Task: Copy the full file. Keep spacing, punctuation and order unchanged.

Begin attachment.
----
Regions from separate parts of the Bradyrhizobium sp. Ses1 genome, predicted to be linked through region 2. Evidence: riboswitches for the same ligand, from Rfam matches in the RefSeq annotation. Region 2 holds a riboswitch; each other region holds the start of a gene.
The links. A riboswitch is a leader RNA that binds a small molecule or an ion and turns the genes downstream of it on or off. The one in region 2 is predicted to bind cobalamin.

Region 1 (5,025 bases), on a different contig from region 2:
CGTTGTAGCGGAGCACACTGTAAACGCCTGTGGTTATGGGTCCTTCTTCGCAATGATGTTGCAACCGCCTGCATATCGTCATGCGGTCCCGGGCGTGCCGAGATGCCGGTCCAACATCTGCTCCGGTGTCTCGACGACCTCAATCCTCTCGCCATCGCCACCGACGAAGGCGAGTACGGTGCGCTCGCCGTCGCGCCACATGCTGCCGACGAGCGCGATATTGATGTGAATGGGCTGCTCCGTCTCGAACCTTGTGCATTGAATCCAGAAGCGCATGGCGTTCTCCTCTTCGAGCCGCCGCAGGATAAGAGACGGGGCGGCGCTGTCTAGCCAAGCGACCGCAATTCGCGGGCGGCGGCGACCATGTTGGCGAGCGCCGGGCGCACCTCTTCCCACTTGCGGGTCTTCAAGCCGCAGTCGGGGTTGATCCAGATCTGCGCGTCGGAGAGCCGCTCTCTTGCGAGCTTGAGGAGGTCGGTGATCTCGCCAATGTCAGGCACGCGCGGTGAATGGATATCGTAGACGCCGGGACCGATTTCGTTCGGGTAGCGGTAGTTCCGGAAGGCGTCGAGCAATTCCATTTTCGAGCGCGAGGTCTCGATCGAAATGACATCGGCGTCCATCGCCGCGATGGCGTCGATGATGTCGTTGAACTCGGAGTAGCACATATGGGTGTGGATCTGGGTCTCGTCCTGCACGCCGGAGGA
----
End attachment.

Regions from separate parts of the Bradyrhizobium sp. Ses1 genome, predicted to be linked through region 2. Evidence: riboswitches for the same ligand, from Rfam matches in the RefSeq annotation. Region 2 holds a riboswitch; each other region holds the start of a gene.
The links. A riboswitch is a leader RNA that binds a small molecule or an ion and turns the genes downstream of it on or off. The one in region 2 is predicted to bind cobalamin.

Region 1 (5,025 bases), on a different contig from region 2:
CGTTGTAGCGGAGCACACTGTAAACGCCTGTGGTTATGGGTCCTTCTTCGCAATGATGTTGCAACCGCCTGCATATCGTCATGCGGTCCCGGGCGTGCCGAGATGCCGGTCCAACATCTGCTCCGGTGTCTCGACGACCTCAATCCTCTCGCCATCGCCACCGACGAAGGCGAGTACGGTGCGCTCGCCGTCGCGCCACATGCTGCCGACGAGCGCGATATTGATGTGAATGGGCTGCTCCGTCTCGAACCTTGTGCATTGAATCCAGAAGCGCATGGCGTTCTCCTCTTCGAGCCGCCGCAGGATAAGAGACGGGGCGGCGCTGTCTAGCCAAGCGACCGCAATTCGCGGGCGGCGGCGACCATGTTGGCGAGCGCCGGGCGCACCTCTTCCCACTTGCGGGTCTTCAAGCCGCAGTCGGGGTTGATCCAGATCTGCGCGTCGGAGAGCCGCTCTCTTGCGAGCTTGAGGAGGTCGGTGATCTCGCCAATGTCAGGCACGCGCGGTGAATGGATATCGTAGACGCCGGGACCGATTTCGTTCGGGTAGCGGTAGTTCCGGAAGGCGTCGAGCAATTCCATTTTCGAGCGCGAGGTCTCGATCGAAATGACATCGGCGTCCATCGCCGCGATGGCGTCGATGATGTCGTTGAACTCGGAGTAGCACATATGGGTGTGGATCTGGGTCTCGTCCTGCACGCCGGAGGA